From Peter:
My boy's name was Bart, a long coat German Shepherd Dog. He died on the 13/12/01 at 10-40 hours. He had a ruptured spleen. also a tumor from his kidney's to his liver. The vet let him go while under the anesthetic. He was with me for ten years, good and bad times. I lost a friend yesterday. A friend I had loved for ten years. His passing has left a void which will never be filled again.  He was part of me, my companion and protector, my ears and my eyes. We did not need words. We anticipated each other. We were one, beside each other every day throughout the years. His only purpose in life was to please me. We worked and relaxed together. For those short years, we were inseparable. The end was quick with no warning. We had no time to prepare. For my friend this was a blessing as the pain was short, but my pain will last much longer because I had no time for good-byes. 
My handsome, majestic friend has gone ahead of me............
Wait for me, Bart, as you have done before. I will walk through that door one day
and you will be by my side once again.

In Loving Memory of
November 18, 2001

Handler: Corrections Officer First Class
Sam Stottlemyer 
Frederick County Sheriff's Department
(301) 631.3025 & 365.3613
7309 Grove Road - Frederick, MD 21704 
Ph: 301-694-1532 

POLICE DOG DIES OF CANCER By Kate Leckie - News  Post Staff  
Corrections Officer First Class Sam Stottlemyer and Brix begin a search at the rear of the Frederick County Court House during a bomb scare in May 1998. Brix, a dog the Frederick County Sheriff's Office used to detect explosives, died Sunday of complications from cancer that had gone undetected. "We're all kind of stunned because there were no signs that anything was wrong," said Sgt. Keith Robeson, head of the sheriff's office K-9 unit. Brix and his partner, Correctional Officer First Class Sam Stottlemyer, had finished working about 2 p.m. when the dog collapsed and was rushed to Glade Valley Animal Hospital, where he "died in Sam's arms," Sgt. Robeson said. Although a necropsy will be conducted to confirm the cause of death, Sgt. Robeson said initial indications are that the dog had cancer of the heart and spleen, which caused the heart to rupture Sunday. Plans are being made to hold a memorial service for Brix, a 6 1/2-year-old, all black German shepherd who was in great demand for his explosives work throughout the Western Region of Maryland as well as in Pennsylvania, Sgt. Robeson said. Sheriff Jim Hagy said this is the first time since he's been in office that a K-9 has died while still an active working patrol dog. "He's been a valuable member of our agency and an ambassador for the Frederick County Sheriff's Office," Sheriff Hagy said. Rep. Roscoe Bartlett, R-6th, donated the money for the K-9 to the sheriff's office in October 1996 after a pipe bomb was found at the Frederick County Detention Center. Contacted Monday morning, Dr. Bartlett said, "It's always sad to lose a dog we love." Sgt. Robeson said Brix was particularly busy after the disaster at Columbine High School. In the days following the school massacre, Brix was called out to conduct 28 explosives scans throughout the area. Brix also came to Officer Stottlemyer's aid during a fight at the jail when an inmate swung at him. "Brix was a good dog. He'll be missed," Sgt. Robeson said. Sykesville Police Chief John Williams, formerly head of Frederick County's K-9 unit, trained Brix and Officer Stottlemyer as partners in explosives and patrol work. "This certainly is a traumatic time in" Officer Stottlemyer's "life. These officers spend as much time with their police dogs as they do with their families. And these dogs actually do become a part of the family," Chief Williams said.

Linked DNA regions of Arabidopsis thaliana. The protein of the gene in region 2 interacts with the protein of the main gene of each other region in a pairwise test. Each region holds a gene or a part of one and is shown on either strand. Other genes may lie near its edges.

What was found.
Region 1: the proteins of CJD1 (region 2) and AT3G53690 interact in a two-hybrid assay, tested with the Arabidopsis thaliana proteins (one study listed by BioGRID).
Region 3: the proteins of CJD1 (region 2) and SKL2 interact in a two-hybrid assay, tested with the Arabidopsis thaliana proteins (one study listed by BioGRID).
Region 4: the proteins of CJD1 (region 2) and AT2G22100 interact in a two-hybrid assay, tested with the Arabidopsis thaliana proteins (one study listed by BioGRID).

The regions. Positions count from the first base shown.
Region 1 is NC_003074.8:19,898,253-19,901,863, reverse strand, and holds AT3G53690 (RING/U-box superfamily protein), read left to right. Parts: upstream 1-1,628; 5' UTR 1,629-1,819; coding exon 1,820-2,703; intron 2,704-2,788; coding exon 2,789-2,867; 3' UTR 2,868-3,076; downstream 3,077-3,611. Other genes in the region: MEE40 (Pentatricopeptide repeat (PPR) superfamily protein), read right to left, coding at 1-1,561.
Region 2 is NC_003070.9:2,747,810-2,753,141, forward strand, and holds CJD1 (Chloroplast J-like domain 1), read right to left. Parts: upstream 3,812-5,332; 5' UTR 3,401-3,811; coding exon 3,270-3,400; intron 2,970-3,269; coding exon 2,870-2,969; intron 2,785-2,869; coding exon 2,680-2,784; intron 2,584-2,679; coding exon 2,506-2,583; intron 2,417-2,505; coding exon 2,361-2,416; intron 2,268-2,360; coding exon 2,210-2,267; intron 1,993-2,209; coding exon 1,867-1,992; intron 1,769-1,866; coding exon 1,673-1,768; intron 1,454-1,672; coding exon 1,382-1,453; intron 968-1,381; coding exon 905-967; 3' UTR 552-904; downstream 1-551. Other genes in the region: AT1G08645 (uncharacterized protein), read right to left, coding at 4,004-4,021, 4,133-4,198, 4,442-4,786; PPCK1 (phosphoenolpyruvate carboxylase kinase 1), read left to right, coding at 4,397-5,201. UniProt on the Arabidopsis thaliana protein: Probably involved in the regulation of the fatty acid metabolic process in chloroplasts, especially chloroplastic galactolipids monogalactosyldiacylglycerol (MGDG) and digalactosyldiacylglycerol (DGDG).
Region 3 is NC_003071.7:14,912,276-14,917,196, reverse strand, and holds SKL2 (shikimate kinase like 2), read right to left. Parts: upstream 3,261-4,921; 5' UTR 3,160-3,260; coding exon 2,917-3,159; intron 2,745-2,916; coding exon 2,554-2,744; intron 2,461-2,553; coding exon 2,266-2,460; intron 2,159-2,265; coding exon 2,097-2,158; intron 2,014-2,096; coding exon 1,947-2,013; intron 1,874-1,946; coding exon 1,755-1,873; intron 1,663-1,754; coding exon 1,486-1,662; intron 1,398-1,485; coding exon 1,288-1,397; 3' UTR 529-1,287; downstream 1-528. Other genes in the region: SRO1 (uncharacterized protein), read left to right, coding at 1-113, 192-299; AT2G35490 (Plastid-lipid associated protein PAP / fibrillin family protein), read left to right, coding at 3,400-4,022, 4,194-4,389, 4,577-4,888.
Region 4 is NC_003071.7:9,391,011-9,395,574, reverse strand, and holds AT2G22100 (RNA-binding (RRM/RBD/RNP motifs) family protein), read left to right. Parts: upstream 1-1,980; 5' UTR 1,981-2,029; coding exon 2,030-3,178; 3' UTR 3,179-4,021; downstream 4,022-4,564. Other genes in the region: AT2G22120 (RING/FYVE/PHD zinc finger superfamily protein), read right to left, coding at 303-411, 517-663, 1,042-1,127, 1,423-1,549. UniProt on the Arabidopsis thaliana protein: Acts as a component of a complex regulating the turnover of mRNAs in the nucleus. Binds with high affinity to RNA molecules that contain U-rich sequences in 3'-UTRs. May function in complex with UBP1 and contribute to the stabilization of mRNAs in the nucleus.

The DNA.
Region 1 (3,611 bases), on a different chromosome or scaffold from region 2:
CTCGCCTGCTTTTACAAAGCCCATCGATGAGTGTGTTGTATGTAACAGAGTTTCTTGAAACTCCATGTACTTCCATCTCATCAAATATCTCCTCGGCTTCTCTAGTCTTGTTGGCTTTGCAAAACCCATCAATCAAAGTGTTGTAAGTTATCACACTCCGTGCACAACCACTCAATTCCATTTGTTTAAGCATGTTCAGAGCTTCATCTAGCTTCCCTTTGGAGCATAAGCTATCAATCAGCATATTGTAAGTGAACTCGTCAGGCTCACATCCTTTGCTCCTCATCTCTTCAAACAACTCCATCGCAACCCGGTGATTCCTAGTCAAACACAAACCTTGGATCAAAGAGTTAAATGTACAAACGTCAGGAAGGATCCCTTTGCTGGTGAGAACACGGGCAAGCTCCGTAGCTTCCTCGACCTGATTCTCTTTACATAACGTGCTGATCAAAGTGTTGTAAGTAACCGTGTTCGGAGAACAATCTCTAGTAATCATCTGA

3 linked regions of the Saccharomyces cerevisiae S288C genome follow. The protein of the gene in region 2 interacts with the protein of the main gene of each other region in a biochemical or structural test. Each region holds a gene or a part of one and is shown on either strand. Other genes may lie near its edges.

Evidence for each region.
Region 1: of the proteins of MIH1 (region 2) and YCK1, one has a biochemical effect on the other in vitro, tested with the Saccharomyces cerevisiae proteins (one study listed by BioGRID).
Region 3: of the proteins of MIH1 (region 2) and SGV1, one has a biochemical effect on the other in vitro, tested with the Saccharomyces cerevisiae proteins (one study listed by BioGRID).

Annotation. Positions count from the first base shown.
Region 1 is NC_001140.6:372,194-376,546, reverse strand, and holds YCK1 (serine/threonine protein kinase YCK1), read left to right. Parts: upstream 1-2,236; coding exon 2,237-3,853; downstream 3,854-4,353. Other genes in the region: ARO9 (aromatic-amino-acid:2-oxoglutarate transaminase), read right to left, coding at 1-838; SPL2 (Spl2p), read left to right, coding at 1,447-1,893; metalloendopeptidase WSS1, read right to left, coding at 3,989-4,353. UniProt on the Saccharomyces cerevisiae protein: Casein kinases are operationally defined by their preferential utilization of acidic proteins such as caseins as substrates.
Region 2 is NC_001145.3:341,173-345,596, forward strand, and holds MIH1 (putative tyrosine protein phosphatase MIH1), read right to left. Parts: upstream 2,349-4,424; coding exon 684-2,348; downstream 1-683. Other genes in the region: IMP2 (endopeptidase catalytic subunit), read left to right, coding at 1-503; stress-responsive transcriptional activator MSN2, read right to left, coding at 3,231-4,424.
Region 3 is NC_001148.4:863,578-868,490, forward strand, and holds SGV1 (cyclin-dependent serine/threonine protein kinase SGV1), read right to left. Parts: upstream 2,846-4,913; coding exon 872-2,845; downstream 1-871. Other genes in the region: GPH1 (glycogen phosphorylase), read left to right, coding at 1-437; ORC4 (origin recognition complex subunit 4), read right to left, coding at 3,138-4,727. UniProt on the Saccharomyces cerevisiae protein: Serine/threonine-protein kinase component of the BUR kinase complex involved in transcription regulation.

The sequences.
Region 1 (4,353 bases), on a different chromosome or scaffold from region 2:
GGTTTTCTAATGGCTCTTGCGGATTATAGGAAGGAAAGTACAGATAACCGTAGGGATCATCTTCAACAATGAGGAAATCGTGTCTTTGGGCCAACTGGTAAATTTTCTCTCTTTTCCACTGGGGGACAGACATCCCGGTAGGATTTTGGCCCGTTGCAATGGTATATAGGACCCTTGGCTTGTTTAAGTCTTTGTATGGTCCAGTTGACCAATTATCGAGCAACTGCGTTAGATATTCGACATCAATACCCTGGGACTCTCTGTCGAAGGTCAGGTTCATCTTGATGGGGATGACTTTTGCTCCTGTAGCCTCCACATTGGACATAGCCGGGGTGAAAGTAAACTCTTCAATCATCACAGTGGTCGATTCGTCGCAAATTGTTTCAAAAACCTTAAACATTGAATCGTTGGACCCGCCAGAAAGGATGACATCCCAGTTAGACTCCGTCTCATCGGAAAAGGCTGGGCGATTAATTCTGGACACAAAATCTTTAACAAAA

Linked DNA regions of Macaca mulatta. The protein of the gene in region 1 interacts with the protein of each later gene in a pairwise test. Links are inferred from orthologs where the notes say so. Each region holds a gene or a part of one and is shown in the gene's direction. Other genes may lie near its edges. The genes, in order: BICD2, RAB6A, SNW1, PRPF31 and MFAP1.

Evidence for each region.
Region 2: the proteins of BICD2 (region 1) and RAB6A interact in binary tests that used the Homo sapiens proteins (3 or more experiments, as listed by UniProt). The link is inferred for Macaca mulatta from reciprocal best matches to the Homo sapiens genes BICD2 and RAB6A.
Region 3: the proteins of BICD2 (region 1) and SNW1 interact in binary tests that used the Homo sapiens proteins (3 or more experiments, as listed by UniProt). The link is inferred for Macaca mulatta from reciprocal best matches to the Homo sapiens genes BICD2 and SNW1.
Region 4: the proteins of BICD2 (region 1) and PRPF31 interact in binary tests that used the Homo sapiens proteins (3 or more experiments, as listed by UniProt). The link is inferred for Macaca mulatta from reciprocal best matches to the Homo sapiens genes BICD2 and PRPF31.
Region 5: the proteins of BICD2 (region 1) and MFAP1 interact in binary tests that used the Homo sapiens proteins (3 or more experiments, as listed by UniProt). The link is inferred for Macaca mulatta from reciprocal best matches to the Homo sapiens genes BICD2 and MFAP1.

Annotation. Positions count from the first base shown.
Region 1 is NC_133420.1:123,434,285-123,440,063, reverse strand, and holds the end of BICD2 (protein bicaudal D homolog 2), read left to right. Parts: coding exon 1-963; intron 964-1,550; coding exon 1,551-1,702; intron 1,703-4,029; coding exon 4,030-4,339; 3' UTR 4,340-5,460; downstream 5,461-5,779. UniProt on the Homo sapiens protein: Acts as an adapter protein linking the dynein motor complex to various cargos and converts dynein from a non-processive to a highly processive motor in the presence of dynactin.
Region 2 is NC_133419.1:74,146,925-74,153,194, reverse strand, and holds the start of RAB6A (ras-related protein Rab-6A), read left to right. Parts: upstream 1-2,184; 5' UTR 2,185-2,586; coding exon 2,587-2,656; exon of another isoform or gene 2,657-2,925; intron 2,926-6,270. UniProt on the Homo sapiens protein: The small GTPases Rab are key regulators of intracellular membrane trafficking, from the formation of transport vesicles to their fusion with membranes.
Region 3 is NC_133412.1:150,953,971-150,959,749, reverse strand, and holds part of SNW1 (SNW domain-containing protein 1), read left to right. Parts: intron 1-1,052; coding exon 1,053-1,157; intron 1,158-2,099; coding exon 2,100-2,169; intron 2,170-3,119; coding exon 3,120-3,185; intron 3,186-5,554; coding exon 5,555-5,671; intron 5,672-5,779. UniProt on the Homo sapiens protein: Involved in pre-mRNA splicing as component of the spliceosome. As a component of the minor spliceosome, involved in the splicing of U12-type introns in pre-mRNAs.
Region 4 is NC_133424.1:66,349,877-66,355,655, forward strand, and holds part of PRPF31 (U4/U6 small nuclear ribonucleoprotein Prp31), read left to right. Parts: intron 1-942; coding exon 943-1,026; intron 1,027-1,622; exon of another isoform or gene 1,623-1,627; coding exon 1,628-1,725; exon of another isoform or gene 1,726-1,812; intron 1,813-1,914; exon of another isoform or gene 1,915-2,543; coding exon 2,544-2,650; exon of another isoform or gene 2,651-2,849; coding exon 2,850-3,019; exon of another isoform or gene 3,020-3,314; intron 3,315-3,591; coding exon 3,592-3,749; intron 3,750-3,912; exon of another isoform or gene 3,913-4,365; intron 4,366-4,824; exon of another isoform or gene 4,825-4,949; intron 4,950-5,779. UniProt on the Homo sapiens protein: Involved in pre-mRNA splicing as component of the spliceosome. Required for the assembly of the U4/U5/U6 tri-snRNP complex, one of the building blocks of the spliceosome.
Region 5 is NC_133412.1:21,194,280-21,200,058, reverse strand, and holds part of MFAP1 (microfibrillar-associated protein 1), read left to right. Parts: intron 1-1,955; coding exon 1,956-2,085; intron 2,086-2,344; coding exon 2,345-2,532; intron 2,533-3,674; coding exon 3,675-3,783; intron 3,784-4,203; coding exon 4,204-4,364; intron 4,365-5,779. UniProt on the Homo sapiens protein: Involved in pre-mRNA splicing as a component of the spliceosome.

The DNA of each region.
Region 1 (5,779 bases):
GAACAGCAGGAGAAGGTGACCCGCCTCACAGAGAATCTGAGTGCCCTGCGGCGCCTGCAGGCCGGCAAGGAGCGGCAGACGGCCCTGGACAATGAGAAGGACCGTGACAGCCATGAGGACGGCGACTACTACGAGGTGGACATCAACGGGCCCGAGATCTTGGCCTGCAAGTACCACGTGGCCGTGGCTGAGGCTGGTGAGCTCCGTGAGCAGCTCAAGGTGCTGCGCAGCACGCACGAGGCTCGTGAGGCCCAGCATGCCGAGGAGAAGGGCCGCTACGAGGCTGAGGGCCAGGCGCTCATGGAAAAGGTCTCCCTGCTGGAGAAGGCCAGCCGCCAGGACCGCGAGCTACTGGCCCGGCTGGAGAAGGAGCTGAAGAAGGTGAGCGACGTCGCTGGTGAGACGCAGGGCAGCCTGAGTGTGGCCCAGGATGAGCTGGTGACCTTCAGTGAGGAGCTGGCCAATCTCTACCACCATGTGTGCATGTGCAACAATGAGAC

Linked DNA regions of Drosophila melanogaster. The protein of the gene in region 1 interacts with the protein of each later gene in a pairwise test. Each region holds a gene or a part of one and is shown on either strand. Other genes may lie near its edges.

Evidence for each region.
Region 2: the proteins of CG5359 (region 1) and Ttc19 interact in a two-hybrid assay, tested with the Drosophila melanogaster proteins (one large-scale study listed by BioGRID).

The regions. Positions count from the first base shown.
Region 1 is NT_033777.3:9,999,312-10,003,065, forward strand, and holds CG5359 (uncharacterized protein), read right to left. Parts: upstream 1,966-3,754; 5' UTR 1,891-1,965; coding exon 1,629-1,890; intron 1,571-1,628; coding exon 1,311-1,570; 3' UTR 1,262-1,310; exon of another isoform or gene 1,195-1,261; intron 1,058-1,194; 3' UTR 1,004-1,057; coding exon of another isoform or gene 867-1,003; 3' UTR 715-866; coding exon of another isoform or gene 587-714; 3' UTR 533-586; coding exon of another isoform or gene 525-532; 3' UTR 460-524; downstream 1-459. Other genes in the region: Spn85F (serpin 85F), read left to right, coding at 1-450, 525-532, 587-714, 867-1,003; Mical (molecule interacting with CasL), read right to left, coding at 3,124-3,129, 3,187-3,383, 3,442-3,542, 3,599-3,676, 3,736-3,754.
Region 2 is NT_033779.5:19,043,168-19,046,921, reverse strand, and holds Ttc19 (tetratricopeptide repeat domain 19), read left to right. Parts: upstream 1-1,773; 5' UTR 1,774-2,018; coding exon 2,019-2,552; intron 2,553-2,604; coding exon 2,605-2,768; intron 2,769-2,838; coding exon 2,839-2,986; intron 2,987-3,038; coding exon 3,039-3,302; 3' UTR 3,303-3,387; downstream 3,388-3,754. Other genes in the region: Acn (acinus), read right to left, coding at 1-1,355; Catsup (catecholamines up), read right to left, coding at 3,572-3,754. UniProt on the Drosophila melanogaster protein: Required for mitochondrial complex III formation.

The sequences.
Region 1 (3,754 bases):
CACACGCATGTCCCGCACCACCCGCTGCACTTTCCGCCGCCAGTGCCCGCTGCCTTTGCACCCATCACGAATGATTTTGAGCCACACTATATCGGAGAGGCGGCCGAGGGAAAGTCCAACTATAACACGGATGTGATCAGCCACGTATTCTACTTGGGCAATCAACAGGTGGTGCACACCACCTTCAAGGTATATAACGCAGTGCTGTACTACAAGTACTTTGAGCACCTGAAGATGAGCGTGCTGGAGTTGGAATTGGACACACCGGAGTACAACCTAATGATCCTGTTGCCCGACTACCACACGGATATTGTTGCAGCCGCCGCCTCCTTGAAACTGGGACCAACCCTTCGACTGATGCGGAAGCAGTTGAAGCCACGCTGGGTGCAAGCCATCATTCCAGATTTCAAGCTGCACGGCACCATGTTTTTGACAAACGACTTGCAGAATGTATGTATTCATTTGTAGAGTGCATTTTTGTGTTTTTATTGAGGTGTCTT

In Loving Memory of
Born in Canada - October 11, 1987- March  26,  2001 

Handler:  Detective Bob Valencia
 Overland Park Police Department

12400 Foster St.
Overland  Park, KS  66213

I am a member of the Overland Park Police Department in Overland Park, Kansas and currently am a member of the K-9 section and have K-9 Bruno. My trainer, Bob Valencia recently had to put to down his police K-9 BLITZ who was 14 years old.  Blitz was the first dog on the department and  Bob's trusted friend for many years. The lieutenant of the Corps read Blitz eulogy and the fact that Blitz had a love for fast food. Another lieutenant read,
"The Rainbow Bridge."
The fast food story was also told. Bob spent his last five dollars on Arby's roast beef, and when  Bob was out of the car and Blitz decided to help himself. Just on of the many memories of Blitz. The chief presented a plaque to Bob. It hurt him deeply when he made the trip to the vet that one last time and held Blitz in his arms.  As he watched his eyes close I'm sure he felt as if his heart was breaking.  Our police department buried Blitz in front of the station. We have been assured, that when our dogs time comes to pass on, the department will honor them properly.    Thank You,   Robbie